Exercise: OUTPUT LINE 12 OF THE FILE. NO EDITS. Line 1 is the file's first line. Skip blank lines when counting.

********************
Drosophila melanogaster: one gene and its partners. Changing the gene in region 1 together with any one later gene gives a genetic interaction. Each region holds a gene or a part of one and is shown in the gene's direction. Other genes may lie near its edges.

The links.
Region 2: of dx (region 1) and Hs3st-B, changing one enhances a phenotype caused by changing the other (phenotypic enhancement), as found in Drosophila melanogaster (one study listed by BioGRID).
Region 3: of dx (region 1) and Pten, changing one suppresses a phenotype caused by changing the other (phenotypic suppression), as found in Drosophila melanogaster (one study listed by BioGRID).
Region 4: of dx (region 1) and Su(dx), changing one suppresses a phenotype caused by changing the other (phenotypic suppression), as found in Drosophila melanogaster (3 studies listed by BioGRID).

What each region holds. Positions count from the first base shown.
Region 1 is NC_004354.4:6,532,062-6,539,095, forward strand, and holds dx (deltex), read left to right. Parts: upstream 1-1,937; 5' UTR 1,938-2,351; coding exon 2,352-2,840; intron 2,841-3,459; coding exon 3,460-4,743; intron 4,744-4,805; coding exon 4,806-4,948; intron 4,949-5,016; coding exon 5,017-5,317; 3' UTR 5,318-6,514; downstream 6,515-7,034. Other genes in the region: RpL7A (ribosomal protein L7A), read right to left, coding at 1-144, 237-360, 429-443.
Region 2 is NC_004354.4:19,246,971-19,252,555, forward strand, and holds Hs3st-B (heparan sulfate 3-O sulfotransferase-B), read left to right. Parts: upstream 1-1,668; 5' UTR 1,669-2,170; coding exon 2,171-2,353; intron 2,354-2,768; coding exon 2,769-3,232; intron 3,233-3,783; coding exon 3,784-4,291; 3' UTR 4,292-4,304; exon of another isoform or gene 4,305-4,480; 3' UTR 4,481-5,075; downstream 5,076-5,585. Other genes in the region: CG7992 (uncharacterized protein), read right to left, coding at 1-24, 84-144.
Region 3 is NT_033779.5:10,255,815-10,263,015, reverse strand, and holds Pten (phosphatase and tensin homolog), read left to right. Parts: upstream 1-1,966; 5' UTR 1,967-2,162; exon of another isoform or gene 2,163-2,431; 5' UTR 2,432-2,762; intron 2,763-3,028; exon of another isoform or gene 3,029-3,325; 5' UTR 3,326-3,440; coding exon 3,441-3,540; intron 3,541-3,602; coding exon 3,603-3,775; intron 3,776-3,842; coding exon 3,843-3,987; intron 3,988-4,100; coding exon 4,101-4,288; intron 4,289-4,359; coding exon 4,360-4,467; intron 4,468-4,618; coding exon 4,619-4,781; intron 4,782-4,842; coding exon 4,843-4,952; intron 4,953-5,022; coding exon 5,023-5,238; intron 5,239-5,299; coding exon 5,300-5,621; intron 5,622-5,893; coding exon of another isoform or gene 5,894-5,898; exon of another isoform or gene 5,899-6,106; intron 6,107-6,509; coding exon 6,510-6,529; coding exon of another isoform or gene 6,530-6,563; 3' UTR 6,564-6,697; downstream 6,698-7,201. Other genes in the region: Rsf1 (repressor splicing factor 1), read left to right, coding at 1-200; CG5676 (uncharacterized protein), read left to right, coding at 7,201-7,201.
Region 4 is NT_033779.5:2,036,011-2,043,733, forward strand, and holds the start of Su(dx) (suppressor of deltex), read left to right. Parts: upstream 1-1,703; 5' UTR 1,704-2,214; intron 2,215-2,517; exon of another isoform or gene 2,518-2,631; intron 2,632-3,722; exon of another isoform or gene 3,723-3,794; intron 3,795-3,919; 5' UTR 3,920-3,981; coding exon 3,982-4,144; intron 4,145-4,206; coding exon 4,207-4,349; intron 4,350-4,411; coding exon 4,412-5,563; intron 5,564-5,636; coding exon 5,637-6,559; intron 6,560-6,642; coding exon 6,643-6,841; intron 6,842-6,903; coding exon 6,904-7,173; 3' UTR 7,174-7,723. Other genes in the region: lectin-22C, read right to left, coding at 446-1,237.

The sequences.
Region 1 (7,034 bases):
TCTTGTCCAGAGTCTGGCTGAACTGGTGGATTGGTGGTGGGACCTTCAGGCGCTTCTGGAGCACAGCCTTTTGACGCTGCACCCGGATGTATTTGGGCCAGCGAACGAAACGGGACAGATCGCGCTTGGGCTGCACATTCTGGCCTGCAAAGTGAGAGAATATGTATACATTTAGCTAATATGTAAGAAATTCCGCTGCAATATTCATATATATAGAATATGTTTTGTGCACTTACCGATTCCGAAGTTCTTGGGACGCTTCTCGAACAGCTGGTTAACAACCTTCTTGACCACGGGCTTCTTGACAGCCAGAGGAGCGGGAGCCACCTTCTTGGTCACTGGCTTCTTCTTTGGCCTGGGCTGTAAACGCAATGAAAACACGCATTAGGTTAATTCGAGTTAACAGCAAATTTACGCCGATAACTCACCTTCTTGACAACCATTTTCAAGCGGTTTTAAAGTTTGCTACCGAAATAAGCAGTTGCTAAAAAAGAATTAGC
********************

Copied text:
Region 1 (7,034 bases):